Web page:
By Hal M. Bundrick
NEW YORK (MainStreet) Pension plans are rebounding with the economy. The nation's 100 largest defined benefit plans experienced investment returns exceeding expectations in 2013 and ended the year with the smallest pension funding deficit since 2007.
Milliman, the consulting and actuarial firm, reports in its latest Pension Funding Index that U.S. pension plans experienced a $10 billion increase in asset value and a $10 billion decrease in pension liabilities in December alone. The funded status of the corporate pension plans improved by $318 billion during 2013, driving the funded deficit down to $73 billion by year end.
"This was the first win-win year for pensions since 2007, with assets improving by $128 billion and liabilities decreasing by $190 billion," said John Ehrhardt, co-author of the report. "Just to put this rally in perspective: these pensions saw a $337 billion decrease in funded status in 2008, and in the past year, we saw a $318 billion improvement. These plans' performance in 2013 nearly erased the losses of 2008. We are getting back on track."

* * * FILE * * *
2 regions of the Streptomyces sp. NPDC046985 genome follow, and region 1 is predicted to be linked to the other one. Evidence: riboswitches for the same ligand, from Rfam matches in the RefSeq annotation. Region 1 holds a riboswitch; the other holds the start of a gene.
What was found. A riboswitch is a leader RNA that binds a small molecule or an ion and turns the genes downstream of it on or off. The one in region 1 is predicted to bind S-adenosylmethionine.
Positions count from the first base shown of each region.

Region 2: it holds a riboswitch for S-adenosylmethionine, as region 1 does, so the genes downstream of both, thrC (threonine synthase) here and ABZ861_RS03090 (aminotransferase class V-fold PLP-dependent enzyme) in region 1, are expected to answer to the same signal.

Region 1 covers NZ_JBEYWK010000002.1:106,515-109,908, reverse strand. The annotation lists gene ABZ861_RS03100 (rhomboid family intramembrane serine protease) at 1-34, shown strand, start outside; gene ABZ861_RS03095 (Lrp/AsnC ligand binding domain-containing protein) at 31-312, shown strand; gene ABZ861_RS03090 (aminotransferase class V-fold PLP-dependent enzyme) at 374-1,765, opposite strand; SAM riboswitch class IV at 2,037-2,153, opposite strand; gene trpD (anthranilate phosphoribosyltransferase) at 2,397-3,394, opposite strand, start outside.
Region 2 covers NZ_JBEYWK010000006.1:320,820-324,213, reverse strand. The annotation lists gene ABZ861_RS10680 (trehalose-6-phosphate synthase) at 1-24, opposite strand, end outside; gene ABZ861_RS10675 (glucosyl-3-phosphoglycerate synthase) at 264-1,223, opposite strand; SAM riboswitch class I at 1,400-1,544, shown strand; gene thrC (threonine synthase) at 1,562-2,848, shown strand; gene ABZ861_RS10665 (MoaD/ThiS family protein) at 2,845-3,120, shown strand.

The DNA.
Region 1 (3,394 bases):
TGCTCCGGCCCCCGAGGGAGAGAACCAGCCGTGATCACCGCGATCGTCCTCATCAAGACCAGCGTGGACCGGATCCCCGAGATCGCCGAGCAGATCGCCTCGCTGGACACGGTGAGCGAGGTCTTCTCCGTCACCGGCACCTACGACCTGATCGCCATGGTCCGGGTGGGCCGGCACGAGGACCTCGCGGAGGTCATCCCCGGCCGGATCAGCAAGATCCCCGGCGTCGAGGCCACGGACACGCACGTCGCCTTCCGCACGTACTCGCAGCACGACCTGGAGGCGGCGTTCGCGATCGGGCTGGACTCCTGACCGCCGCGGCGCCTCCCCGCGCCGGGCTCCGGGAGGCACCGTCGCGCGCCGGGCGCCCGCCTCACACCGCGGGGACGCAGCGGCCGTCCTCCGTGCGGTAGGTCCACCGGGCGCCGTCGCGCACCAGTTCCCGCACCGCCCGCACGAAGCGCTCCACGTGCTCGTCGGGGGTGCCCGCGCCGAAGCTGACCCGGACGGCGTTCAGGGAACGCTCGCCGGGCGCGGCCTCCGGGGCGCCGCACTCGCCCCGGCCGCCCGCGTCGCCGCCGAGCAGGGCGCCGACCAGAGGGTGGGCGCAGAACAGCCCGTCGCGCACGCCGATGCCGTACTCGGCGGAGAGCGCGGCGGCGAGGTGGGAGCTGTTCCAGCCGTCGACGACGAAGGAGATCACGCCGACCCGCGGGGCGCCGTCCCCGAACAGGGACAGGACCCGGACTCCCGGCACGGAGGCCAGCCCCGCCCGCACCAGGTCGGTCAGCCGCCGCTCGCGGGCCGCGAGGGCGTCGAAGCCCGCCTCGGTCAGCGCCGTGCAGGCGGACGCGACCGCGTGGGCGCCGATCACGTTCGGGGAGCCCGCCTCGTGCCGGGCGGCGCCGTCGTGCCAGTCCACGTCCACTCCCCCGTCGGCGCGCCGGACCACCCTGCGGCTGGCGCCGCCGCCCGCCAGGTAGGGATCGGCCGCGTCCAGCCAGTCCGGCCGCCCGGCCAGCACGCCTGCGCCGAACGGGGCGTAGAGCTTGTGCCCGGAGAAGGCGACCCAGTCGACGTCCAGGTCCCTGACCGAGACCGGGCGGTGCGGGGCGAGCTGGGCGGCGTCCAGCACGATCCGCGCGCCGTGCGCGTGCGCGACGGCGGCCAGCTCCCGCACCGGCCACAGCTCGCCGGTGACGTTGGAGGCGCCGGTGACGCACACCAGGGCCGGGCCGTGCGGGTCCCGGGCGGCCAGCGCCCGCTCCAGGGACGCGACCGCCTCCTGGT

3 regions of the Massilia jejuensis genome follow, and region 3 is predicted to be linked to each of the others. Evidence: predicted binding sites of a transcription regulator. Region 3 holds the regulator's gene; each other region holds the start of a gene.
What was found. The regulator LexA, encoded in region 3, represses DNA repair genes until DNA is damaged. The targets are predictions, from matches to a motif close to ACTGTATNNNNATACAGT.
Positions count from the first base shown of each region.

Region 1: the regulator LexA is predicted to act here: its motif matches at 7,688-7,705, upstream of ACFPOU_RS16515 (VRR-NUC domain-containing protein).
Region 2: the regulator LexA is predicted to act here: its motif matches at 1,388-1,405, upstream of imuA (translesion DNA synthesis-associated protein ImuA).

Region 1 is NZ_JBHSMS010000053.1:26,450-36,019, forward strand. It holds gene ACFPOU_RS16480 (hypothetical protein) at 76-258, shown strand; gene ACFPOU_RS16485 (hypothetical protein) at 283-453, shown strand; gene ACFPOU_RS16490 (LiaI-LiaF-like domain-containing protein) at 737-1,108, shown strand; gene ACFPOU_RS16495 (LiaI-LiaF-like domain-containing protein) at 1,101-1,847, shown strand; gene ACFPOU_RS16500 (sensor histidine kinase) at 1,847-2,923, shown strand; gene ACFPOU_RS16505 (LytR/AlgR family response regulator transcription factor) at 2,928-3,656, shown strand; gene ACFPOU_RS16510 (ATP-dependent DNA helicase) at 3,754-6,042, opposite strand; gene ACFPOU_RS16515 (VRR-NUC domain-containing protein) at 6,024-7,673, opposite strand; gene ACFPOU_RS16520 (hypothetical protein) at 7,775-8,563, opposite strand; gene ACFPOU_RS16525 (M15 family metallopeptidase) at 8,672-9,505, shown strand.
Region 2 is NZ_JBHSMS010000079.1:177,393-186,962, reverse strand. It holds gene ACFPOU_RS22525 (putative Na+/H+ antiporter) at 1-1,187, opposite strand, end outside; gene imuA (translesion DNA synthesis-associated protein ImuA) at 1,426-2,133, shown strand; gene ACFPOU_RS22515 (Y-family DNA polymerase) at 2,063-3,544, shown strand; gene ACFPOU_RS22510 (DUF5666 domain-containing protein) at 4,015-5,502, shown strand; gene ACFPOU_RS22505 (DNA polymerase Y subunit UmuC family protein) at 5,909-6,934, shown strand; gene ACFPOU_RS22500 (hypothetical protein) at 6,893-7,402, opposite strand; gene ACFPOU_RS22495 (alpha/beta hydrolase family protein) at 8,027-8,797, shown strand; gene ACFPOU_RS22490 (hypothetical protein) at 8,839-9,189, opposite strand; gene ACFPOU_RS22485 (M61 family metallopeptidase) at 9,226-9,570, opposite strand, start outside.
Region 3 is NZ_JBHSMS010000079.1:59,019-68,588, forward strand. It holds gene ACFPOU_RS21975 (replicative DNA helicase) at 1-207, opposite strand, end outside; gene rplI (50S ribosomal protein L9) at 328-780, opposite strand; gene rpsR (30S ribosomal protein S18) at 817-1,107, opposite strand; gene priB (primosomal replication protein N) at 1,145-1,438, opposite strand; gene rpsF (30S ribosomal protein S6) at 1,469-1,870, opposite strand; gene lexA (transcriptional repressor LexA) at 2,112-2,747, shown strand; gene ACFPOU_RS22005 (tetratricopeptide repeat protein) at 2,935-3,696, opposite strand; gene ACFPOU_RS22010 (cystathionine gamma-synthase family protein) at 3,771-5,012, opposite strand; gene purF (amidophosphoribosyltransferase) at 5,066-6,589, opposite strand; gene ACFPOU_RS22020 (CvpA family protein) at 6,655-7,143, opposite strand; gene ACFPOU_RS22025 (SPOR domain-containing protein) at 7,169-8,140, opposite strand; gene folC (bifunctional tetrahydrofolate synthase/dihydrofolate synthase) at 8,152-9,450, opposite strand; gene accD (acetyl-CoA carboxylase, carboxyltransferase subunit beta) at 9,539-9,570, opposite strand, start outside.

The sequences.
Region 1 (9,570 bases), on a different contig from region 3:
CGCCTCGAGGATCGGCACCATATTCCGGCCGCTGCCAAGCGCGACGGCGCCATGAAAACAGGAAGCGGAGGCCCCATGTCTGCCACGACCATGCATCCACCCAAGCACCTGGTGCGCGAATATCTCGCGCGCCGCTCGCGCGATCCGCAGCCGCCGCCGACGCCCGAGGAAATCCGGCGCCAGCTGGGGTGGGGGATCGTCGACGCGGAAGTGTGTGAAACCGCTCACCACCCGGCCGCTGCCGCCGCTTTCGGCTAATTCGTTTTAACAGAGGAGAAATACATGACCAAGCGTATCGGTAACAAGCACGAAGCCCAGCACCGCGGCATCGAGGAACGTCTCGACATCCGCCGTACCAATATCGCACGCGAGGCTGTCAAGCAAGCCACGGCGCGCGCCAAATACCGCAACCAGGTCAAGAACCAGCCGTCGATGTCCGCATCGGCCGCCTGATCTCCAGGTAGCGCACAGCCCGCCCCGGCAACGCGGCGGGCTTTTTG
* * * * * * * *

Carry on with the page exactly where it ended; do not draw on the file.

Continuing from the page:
BNY Mellon's Investment Strategy & Solutions Group says that rising equity markets drove assets higher while rising interest rates lowered liabilities.
"December capped off a strong year as the funded status of the typical U.S. corporate plan increased more than 18 percentage points in 2013," said Jeffrey B. Saef, managing director at BNY Mellon. "It was the best of all worlds as rising equities benefited the asset side, while the rising discount rate resulted in lower liabilities. These trends have encouraged a growing number of plan sponsors to reduce their exposure to market volatility."